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Tips For Start Selling Handmade Product Online as Side Hustle

If you enjoy crafting as a hobby and have an entrepreneurial side, then chances are you’ve probably thought about trying to sell your items as a side hustle. Maybe you’re hoping that your part-time e-commerce business becomes successful enough for you to eventually ditch your 9 to 5 and take your hobby full-time.

If you’d like to turn your passion into a business of any kind, it’s important to first come up with a thorough and well-crafted plan. What separates the successful e-commerce businesses from the rest is that the successful ones all started with a plan.

If you’re ready to give your e-commerce side hustle a try, here are 10 tips for successfully selling your handmade products online.

1.    Define your goal

Before you start testing the waters, take a moment to think about why you want to sell your products. What’s your ultimate goal? Are you simply looking to clear out your stash and make a few extra bucks? Or are you thinking of making this venture your full-time job one day?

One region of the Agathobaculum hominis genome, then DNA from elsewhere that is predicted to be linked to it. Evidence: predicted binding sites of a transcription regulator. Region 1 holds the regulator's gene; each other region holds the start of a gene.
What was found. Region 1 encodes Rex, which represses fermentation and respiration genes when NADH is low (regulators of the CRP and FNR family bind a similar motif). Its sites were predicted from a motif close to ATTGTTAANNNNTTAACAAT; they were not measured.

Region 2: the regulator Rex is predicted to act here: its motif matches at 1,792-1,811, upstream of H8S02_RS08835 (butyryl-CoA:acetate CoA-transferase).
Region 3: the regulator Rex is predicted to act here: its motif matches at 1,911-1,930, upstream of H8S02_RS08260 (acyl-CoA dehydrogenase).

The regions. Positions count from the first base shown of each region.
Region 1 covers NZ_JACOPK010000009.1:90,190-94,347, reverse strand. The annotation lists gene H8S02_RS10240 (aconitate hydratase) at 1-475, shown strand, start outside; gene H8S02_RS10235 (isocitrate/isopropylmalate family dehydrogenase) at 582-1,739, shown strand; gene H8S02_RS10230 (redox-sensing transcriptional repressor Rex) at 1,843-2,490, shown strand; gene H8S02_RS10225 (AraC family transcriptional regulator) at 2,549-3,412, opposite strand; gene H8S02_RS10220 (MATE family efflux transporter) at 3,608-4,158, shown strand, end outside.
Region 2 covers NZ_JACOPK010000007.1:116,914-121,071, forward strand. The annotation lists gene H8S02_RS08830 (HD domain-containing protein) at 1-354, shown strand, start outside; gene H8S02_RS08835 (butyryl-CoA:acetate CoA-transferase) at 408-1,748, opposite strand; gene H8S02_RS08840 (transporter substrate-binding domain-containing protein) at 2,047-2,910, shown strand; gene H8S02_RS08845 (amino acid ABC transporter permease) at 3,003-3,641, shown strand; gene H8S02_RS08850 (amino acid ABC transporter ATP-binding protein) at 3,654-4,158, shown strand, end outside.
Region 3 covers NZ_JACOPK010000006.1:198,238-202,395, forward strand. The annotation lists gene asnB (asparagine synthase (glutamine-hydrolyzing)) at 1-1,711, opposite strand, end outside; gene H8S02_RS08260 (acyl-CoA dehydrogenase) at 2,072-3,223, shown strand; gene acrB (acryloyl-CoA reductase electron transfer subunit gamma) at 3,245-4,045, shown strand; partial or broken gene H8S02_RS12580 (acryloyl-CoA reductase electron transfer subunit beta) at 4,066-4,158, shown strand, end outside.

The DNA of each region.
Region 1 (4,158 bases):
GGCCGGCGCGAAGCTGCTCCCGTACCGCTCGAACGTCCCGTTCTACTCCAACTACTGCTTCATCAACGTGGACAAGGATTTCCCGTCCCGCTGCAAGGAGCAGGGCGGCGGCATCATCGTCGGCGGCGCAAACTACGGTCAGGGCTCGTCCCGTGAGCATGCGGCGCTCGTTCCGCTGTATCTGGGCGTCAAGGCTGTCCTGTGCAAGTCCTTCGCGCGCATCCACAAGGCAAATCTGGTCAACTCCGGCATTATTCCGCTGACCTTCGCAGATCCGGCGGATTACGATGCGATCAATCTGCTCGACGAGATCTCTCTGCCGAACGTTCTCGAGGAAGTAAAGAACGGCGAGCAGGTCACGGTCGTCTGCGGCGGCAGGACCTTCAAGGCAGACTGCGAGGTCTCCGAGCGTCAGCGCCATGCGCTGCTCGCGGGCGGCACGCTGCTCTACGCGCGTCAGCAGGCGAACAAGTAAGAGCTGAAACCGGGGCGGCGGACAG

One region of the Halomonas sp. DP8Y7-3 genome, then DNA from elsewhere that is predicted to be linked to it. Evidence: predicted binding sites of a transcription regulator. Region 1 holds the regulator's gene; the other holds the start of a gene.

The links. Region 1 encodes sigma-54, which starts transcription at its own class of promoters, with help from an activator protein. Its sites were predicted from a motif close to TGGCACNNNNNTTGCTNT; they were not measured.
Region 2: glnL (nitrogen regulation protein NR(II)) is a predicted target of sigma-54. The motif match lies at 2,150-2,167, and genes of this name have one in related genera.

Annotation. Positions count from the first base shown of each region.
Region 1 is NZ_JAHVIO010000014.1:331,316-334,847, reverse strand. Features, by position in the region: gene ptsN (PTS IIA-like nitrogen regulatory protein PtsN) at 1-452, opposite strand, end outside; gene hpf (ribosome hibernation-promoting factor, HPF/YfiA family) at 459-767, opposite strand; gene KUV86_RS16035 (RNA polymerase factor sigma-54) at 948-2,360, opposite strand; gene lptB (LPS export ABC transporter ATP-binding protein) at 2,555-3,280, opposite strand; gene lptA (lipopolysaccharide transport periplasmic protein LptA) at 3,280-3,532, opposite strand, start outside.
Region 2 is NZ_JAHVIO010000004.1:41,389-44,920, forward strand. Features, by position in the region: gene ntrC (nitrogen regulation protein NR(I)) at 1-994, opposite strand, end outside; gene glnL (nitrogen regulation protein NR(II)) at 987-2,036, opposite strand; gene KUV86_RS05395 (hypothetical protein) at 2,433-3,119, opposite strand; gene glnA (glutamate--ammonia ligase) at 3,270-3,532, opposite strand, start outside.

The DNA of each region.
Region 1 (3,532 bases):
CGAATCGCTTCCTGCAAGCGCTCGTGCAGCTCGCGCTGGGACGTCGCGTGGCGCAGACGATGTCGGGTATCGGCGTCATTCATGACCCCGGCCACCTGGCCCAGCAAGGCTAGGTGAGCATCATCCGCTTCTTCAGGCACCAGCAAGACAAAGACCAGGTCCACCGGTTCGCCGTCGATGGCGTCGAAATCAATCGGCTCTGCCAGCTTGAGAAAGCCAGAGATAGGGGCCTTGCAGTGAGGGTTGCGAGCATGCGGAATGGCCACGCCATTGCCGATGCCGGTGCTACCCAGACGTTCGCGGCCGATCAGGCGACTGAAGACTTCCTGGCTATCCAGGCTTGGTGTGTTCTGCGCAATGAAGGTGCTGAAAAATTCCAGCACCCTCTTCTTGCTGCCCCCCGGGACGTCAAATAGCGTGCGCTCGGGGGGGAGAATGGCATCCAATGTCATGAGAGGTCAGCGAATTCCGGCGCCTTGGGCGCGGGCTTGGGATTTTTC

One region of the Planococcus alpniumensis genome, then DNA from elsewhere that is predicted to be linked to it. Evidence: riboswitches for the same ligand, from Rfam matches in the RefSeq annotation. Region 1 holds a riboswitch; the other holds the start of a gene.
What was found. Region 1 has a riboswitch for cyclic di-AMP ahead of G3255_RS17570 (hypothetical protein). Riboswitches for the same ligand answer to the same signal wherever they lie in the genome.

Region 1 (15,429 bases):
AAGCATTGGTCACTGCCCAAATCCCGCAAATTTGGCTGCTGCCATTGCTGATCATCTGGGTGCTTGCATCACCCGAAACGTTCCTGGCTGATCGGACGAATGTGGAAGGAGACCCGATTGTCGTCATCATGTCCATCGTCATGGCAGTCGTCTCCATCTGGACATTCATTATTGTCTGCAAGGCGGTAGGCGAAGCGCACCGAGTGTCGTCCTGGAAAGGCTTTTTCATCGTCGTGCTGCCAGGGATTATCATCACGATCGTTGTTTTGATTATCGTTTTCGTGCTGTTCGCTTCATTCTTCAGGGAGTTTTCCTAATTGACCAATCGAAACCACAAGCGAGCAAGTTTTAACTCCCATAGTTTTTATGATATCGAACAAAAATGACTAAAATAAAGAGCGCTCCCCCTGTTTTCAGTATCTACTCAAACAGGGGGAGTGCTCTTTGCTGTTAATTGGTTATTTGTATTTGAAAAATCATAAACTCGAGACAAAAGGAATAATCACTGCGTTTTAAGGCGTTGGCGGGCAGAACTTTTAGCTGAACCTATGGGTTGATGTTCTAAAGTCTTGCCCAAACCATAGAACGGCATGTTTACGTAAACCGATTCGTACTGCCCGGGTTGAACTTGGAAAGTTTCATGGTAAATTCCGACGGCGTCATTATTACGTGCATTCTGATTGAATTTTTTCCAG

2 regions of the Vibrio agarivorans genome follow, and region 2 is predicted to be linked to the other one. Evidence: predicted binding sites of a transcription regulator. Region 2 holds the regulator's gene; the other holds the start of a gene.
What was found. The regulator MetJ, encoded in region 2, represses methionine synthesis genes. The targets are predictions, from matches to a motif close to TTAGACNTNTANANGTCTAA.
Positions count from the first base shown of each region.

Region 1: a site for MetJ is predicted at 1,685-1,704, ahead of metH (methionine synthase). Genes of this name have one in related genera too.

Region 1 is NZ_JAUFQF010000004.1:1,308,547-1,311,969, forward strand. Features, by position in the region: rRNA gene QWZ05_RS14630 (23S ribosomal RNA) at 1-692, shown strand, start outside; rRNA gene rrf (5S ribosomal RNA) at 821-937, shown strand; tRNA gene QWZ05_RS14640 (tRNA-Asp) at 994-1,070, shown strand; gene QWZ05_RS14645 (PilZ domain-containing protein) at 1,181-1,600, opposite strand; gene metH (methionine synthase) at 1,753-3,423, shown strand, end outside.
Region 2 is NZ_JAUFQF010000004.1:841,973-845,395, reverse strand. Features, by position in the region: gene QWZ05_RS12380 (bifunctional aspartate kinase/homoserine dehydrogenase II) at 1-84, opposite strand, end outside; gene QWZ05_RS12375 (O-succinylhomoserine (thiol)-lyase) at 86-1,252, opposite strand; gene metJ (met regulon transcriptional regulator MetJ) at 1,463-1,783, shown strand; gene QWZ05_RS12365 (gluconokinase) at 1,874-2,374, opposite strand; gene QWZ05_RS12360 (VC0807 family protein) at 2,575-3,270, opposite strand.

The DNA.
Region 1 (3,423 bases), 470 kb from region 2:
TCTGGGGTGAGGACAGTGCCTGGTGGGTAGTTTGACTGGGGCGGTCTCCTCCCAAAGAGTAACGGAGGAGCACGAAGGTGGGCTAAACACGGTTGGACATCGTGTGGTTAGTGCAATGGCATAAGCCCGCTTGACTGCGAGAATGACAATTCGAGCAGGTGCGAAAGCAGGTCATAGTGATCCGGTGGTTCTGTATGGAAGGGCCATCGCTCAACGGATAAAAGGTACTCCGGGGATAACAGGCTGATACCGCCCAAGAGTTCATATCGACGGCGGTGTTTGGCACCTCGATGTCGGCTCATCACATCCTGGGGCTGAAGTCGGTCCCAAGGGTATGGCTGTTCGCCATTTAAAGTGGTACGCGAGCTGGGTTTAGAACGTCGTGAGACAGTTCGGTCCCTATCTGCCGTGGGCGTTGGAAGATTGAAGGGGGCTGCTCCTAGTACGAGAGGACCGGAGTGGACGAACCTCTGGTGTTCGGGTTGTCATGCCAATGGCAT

After determining your personal “why,” it’s essential to determine your personal “what.” What exactly are you going to sell, and how many do you hope to sell within the first month?

This is the time to create a cost model and determine a price for your goods, how many you can produce in a given time period, and how much shipping will cost. No matter what your goals may be, it’s important to define them early on.

2.    Make a name for yourself

Even if you’re just testing the entrepreneurial waters with a side hustle, it’s important to think about branding from day one.

Brand awareness is essential for getting the word of your new business out there. Brand alignment is huge, too. For example, if you sell organic soaps, then think about the market you’re appealing to. You’ll likely want to align your brand with target markets that appeal to organic, earthy and all-natural elements.

Create a name for yourself and start to think about your brand image. Having a brand helps to build trust with consumers and allows you to present yourself professionally.